The dollar price has decreased significantly from VND23,500 per dollar to VND23,300, though current factors are not supporting the exchange rate. This could be a great opportunity for Vietnam’s enterprises.
The dollar price has been rising since Covid-19 broke out and reached the VND23,600 per dollar threshold, which means a 1.7 percent increase over the end of 2019.
Indonesia’s rupiah even lost 15 percent of its value against the greenback.
This was because investors feared that money would be withdrawn from developing countries. The foreign currency supply in the market also decreased because of export interruption.
Therefore, it was a big surprise that the dollar depreciated in recent days.
The dollar price has decreased by VND200 per dollar despite big trade deficit of $2 billion in both April and the first half of May, attributed to the sharp fall of 50 percent of Samsung’s mobile phone exports, and 30 percent decrease of textiles and garments, and footwear products.
Analysts don’t think that the current forex market conditions are favorable for dong appreciation. It is now time for foreign invested enterprises (FIEs) to transfer their profits abroad after releasing audited finance reports on March 31, which has led to the higher dollar demand.
|Explaining the dollar price decrease despite unfavorable conditions, analysts said the supply is higher than the demand. The supply comes from either domestic sources (people and businesses increase the sale of dollars to banks), or the external market.|
Explaining the dollar price decrease despite unfavorable conditions, analysts said the supply is higher than the demand. The supply comes from either domestic sources (people and businesses increase the sale of dollars to banks), or the external market.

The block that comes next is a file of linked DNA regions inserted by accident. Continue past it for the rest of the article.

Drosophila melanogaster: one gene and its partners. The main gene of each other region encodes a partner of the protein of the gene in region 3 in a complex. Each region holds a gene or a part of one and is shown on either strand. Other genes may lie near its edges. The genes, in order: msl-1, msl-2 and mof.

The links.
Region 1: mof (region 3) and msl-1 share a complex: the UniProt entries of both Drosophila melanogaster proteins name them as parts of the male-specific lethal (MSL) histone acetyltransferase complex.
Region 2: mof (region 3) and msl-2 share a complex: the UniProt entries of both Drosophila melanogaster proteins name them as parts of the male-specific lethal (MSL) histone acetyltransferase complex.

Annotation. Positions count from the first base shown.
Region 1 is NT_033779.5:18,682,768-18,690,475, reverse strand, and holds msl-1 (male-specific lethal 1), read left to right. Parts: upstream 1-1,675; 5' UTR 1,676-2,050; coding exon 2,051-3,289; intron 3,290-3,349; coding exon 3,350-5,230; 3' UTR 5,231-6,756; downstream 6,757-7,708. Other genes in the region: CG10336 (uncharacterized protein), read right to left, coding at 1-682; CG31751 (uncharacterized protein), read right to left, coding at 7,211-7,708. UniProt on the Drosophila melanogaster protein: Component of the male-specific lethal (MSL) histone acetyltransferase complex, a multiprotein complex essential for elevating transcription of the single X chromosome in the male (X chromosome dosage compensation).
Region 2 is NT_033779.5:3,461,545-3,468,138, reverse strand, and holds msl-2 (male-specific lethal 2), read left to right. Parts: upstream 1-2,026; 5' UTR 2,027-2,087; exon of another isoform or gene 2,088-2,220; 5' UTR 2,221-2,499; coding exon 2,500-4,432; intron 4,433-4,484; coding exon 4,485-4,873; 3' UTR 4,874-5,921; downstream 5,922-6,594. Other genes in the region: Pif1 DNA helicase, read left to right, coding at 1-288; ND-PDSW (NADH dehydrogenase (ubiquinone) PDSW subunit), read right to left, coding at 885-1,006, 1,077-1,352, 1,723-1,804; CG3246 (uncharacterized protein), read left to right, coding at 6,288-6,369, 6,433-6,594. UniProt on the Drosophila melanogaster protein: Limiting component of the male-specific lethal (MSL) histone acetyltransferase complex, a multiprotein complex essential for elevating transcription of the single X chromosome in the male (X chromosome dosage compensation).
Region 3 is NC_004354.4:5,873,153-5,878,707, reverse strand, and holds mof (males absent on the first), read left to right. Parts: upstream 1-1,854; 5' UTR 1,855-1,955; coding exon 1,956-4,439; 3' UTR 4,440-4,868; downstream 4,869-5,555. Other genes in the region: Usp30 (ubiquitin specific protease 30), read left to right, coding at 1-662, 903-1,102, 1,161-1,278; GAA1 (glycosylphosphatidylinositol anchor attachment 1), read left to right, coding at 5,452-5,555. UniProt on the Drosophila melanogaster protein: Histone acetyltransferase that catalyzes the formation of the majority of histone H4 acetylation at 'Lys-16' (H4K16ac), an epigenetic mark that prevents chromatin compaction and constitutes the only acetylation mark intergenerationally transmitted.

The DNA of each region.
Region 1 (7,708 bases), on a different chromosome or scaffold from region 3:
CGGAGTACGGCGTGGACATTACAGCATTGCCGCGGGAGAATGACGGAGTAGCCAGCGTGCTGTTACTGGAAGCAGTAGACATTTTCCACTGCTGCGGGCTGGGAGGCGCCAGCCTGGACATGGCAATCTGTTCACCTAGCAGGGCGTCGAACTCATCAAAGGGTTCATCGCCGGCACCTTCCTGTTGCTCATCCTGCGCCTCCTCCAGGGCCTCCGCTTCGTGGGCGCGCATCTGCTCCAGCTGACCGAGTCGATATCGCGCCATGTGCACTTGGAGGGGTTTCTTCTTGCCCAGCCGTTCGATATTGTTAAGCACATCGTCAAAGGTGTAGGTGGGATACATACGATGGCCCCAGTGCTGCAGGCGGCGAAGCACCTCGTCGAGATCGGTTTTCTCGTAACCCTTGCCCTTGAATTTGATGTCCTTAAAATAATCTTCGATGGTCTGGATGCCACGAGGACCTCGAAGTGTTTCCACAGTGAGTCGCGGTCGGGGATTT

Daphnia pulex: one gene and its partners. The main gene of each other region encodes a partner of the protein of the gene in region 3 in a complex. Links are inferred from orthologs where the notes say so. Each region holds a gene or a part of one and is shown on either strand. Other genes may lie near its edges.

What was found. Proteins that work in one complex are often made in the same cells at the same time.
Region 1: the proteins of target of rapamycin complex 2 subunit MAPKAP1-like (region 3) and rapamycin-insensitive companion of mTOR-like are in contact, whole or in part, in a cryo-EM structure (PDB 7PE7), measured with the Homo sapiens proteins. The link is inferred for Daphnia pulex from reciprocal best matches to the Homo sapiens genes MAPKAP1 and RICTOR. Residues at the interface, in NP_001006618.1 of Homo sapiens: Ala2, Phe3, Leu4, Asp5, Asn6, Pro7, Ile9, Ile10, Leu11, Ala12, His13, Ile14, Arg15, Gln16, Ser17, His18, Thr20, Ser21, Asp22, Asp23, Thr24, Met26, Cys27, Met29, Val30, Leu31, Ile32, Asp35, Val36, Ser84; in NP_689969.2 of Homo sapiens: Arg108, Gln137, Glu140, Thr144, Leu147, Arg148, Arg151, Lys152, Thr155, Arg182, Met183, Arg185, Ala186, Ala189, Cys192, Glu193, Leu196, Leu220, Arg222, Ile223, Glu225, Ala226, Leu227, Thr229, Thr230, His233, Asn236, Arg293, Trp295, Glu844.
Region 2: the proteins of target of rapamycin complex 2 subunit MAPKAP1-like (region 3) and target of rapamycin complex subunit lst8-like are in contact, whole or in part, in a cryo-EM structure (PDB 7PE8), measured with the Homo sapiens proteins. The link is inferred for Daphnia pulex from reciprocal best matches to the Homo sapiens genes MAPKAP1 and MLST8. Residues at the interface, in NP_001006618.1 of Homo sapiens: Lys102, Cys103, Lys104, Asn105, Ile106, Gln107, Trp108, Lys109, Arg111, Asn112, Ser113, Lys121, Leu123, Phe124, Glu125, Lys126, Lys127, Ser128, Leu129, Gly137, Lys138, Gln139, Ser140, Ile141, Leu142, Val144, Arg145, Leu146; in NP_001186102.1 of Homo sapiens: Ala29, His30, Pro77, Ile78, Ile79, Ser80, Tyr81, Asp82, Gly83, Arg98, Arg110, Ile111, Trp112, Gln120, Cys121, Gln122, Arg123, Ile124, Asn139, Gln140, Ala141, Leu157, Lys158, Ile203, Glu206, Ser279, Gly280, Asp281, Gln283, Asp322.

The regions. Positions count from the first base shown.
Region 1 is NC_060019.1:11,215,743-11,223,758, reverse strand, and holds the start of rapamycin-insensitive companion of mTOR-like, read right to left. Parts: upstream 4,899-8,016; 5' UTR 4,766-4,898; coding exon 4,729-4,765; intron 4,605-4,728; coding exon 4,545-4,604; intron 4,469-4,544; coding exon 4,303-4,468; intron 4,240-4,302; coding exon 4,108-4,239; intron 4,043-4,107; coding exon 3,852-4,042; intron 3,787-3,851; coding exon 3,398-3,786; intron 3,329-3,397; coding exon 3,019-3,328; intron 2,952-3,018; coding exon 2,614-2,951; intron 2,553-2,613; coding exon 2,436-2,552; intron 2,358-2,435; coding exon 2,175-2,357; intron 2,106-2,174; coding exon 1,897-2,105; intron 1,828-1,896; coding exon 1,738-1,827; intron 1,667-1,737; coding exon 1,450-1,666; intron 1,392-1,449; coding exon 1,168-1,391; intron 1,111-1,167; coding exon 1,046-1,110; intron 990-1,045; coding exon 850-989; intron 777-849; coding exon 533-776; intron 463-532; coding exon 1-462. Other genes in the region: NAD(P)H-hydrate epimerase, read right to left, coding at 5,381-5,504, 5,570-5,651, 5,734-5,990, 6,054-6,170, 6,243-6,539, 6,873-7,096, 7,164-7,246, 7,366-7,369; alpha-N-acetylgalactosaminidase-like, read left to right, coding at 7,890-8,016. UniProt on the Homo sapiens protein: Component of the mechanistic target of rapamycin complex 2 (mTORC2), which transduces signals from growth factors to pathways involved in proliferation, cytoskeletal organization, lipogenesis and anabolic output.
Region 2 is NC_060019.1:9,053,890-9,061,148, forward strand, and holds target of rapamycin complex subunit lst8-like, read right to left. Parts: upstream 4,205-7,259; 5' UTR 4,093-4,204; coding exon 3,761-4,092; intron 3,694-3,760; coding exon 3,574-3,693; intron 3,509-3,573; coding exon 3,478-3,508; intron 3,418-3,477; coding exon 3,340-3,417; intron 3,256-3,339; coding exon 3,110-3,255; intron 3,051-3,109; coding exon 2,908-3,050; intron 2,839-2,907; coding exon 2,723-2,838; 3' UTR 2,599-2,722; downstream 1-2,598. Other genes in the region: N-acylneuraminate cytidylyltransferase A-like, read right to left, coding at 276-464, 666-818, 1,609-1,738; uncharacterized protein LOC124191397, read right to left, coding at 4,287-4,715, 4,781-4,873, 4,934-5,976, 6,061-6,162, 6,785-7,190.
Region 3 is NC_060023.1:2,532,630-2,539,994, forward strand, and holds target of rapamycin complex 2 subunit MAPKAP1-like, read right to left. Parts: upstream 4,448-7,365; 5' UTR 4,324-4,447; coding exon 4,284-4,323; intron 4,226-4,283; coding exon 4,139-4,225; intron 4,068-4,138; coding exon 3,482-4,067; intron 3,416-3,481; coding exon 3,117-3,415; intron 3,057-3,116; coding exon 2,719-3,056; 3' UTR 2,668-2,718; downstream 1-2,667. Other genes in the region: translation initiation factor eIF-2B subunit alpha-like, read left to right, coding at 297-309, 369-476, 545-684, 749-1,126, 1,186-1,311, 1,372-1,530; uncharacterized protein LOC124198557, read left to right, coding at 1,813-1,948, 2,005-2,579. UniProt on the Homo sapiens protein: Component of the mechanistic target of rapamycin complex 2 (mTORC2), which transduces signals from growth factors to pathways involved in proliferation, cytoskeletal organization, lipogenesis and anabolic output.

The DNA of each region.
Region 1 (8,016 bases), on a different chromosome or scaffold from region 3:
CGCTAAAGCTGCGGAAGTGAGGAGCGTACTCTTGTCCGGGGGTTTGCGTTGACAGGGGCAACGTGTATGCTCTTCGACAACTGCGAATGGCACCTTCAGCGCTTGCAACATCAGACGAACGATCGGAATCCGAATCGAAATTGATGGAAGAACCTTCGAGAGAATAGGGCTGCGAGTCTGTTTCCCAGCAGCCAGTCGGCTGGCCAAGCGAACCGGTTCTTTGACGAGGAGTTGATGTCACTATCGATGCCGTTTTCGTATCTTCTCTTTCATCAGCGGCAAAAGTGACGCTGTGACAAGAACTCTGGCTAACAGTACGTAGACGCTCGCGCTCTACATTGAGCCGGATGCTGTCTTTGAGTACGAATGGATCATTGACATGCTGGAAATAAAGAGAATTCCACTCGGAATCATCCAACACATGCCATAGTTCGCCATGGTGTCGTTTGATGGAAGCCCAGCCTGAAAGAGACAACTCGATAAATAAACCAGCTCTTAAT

There is low possibility for the first scenario, because Vietnamese and businesses have gradually given up the habit of hoarding dollars for the last two years, as the local currency has been stable. This means that the amount of idle dollars is not enough to sell to banks.
Though affirming that the dollar supply is from external sources, analysts still cannot say which ‘external sources’.
These could be from disbursement by foreign invested projects, from M&A deals, kieu hoi (overseas remittances), or from banks’ and enterprises’ borrowing from foreign sources.
An analyst commented that foreign portfolio investors and overseas Vietnamese can see big investment opportunity now, when the dollar yield in the international market is low.
They just need to borrow dollars in the international market at the interest rate of 1-3 percent per annum and convert into dong with the hedging cost of 2-3 percent to deposit at Vietnam’s banks at the interest rate of 6-7 percent per annum. This can bring a yield of 2-3 percent per annum.
The analyst also said that with Vietnam being invited to join Quad+ and expecting a new FDI wave, foreign investors have more confidence in their business opportunities in Vietnam.
The revenues of PetroVietnam and Petrolimex slumped by $6.13 billion and $521.74 million this year due to the dropping oil price and the COVID-19 health crisis.
The official dong/dollar exchange rate announced by SBV reached a peak of VND23,206 per dollar on February 4, an increase of VND36 per dollar compared with the time before Tet.